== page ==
The treasurer interprets the statute to mean, and now contends, that it is his mandatory duty to make a complete and exhaustive search of the records in the offices of the auditor, the clerk, and the assessor for the names and last known addresses of all owners of real and personal property in the county, and, if such search does not reveal the true owners and their addresses, to make further search in the vicinity of the property and among the taxpayer's friends and acquaintances; in other words, the treasurer contends that he must do everything possible every year to make and keep a complete, up-to-date, and authentic

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list of all owners of regal and personal property in the county, no matter where such owners reside or what interest in such property any taxpayer may have. He further interprets the statute to mean, and now contends, that, if every possible effort is not made to ascertain and notify the real owners and taxpayers in each instance, the courts may, as to those taxpayers who are not notified, hold that the levy is void, or that the taxes, when past due, shall not carry interest and penalties or that any foreclosure proceeding brought thereon is invalid; and further, that, in the event of loss to the county in the manner just described, for his failure to send such notice or to make every possible effort to notify every taxpayer, he himself would be personally liable to the county for his neglect.

The commissioners, on the other hand, interpret the statute to mean, and now contend, that the duty of the treasurer is to send notices to those taxpayers only whose names and addresses appear on the tax rolls as they come to him or otherwise appear in the records of his own office, and that the statute as now amended is not mandatory, but merely directory.

The controversy here relates almost entirely to the matter of notification with respect to taxes on real property, although, to some extent at least, it affects also notification respecting taxes on personal property.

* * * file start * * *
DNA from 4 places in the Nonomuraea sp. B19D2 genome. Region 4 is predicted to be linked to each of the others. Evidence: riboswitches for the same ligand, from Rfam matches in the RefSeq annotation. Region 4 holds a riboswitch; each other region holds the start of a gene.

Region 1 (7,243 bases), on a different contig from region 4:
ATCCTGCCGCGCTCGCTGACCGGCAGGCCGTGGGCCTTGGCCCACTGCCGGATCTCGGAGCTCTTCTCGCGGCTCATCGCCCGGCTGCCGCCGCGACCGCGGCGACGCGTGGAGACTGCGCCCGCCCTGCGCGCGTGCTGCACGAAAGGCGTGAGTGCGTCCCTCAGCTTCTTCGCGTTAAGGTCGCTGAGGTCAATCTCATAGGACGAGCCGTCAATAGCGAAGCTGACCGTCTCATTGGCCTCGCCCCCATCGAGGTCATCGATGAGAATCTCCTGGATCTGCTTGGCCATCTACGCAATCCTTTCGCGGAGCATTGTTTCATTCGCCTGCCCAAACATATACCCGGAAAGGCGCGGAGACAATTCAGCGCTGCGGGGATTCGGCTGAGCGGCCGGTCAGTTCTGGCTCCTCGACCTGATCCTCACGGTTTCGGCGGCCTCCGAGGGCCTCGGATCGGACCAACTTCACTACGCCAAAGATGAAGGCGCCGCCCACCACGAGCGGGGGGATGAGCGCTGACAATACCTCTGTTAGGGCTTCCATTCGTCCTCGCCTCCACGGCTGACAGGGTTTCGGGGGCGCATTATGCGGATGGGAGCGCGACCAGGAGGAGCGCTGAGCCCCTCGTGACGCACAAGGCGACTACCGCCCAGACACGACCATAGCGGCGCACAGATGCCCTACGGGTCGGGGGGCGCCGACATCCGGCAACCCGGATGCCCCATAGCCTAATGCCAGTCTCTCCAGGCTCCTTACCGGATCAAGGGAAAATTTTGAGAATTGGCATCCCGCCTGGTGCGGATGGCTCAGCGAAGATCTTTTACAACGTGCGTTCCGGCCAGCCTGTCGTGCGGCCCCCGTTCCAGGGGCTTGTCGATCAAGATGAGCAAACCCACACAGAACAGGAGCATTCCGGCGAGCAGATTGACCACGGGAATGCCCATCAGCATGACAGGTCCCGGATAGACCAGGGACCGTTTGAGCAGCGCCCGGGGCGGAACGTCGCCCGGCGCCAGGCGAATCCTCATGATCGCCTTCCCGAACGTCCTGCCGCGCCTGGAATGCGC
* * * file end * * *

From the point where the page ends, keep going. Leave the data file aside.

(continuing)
[1] It has been frequently stated by this court, in cases affecting real estate, that a proceeding to assess and collect taxes upon real property is a proceeding in rem; that the owner of the property is chargeable with knowledge of every step in the tax procedure; and that statutory provisions with regard to owners are directory rather than mandatory. Williams v. Pittock, 35 Wash. 271, 77 Pac. 385; Spokane Falls &N. R. Co. v. Abitz, 38 Wash. 8, 80 Pac. 192; Shipley v. Gaffner, 48 Wash. 169, 93 Pac. 211; Tacoma Gas &

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Electric Light Co. v. Pauley, 49 Wash. 562, 95 Pac. 1103; Larson v. Murphy, 105 Wash. 36, 177 Pac. 657; McGuire v. Bean, 151 Wash. 474, 276 Pac. 555; Reese v. Thurston County, 154 Wash. 617, 283 Pac. 170; Colby v. Himes, 171 Wash. 83, 17 P. (2d) 606.

The question now presented is whether that fundamental theory, which underlies our tax procedure, has been changed or modified by the provision of Rem. Rev. Stat. (Sup.), 11245, referred to above. A consideration of the question may be aided somewhat by a brief reference to the preparatory steps leading to the juncture where the treasurer's authority and duty begin.

The assessment year and the fiscal year contemplated by our present tax statutes commence on January 1st and end December 31st. Rem. Rev. Stat. (Sup.), 11242 (Laws of 1939, chapter 206, p. 762, 39). All real and personal property subject to assessment and taxation is assessed with reference to its value on the first day of January. Rem. Rev. Stat. (Sup.), 11111, 11112 (Laws of 1939, chapter 206, p. 731, 8, and Laws of 1939, chapter 137, p. 387, 1). With respect to real property, the assessor is required to make, in a plat and description book, in numerical order, a complete list of all lands or lots subject to taxation, showing the names and owners, if to him known, and, if unknown, to so state, and also showing the number of acres or lots, or parts thereof, and their respective values; the assessor's plat and description book is required to be kept as a part of the tax collector's records. Rem. Rev. Stat., 11137 [P. C. 6882-54].

It will be observed that the assessor is not required to include the addresses of the owners of real property. However, in Rem. Rev. Stat., 11145 [P. C. 6882-62], it is provided that, with respect to all property assessable in incorporated cities and towns, the name of the

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owner, if known, together with his postoffice address, shall be placed opposite the amount of the assessment.

Listing of personal property follows a different procedure and is provided for by Rem. Rev. Stat., 11119 [P. C. 6882-15] and Rem. Rev. Stat. (Sup.), 11140, 11141 (Laws of 1939, chapter 206, pp. 739, 740, 16, 17). By the last mentioned section, the assessor is required, in making his assessment lists of personal property, to give the name and postoffice address of the person listing his property for assessment.